**[0008]**At least another example embodiment discloses a base station configured to generate compensation filter weights based on an plurality of IQ imbalanced training signals. The generating includes determining the compensation filter weights based on the plurality of imbalanced training signals in a frequency domain.

**[0009]**At least another example embodiment discloses a user equipment (UE) configured to receive a compensated signal from a base station, the signal being compensated based on an plurality of IQ imbalanced training signals and compensation filter weights based on the plurality of unbalanced training signals in a frequency domain.

**BRIEF DESCRIPTION OF THE DRAWINGS**

**[0010]**Example embodiments will be more clearly understood from the following detailed description taken in conjunction with the accompanying drawings. FIGS. 1-4B represent non-limiting, example embodiments as described herein.

**[0011]**FIGS. 1A-1C illustrate a base station according to at least one example embodiment;

**[0012]**FIGS. 2A-2D illustrate channel models according to at least one example embodiment;

**[0013]**FIG. 3 illustrates an IQ imbalance and compensation model according to at least one example embodiment; and

**[0014]**FIGS. 4A-4B illustrate a IQ compensation model according to at least one example embodiment.

**[0015]**It should be noted that these Figures are intended to illustrate the general characteristics of methods, structure and/or materials utilized in certain example embodiments and to supplement the written description provided below. These drawings are not, however, to scale and may not precisely reflect the precise structural or performance characteristics of any given embodiment, and should not be interpreted as defining or limiting the range of values or properties encompassed by example embodiments. For example, the relative thicknesses and positioning of regions and/or structural elements may be reduced or exaggerated for clarity. The use of similar or identical reference numbers in the various drawings is intended to indicate the presence of a similar or identical element or feature.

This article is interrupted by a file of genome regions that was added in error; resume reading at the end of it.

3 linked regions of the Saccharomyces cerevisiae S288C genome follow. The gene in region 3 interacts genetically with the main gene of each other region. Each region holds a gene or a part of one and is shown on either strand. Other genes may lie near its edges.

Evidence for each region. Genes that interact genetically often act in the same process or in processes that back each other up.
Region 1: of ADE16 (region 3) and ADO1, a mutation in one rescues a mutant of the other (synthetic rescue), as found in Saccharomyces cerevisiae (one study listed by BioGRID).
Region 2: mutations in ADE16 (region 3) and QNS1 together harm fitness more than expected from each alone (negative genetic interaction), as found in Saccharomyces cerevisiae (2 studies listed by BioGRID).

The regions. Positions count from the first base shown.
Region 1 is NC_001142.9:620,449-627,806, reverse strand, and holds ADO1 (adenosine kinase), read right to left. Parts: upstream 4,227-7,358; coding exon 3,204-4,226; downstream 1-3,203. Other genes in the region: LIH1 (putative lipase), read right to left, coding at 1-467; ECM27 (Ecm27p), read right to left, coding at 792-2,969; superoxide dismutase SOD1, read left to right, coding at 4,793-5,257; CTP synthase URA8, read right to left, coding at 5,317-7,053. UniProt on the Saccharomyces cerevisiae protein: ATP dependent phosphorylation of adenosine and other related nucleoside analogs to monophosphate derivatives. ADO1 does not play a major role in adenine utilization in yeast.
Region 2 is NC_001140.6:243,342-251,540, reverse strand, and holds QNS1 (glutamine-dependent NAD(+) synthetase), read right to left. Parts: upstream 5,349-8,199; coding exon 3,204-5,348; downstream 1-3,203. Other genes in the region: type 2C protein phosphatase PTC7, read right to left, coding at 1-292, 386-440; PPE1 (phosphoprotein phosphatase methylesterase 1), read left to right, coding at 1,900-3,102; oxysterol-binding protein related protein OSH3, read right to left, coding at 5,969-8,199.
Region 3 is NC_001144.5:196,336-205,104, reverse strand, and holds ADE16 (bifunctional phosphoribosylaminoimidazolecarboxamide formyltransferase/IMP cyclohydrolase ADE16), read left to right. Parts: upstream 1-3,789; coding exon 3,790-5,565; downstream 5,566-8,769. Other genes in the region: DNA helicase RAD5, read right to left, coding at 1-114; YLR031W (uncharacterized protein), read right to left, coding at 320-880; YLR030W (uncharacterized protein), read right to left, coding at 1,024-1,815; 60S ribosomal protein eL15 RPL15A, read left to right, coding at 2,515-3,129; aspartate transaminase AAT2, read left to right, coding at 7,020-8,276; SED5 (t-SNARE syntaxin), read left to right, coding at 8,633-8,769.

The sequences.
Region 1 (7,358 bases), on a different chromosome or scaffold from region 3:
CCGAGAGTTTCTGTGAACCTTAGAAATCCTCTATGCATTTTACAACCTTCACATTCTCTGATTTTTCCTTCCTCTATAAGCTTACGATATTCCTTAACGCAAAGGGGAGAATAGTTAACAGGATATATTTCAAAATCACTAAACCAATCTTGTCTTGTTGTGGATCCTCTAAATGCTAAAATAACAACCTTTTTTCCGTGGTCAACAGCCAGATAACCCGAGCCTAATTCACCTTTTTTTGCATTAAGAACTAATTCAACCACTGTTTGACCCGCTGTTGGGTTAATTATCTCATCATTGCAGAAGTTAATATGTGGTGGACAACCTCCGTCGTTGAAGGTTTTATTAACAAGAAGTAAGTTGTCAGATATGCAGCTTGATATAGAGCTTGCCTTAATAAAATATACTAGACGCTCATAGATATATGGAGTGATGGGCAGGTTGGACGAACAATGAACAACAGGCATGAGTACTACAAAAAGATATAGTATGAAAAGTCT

**DETAILED DESCRIPTION**

**[0016]**Various example embodiments will now be described more fully with reference to the accompanying drawings in which some example embodiments are illustrated.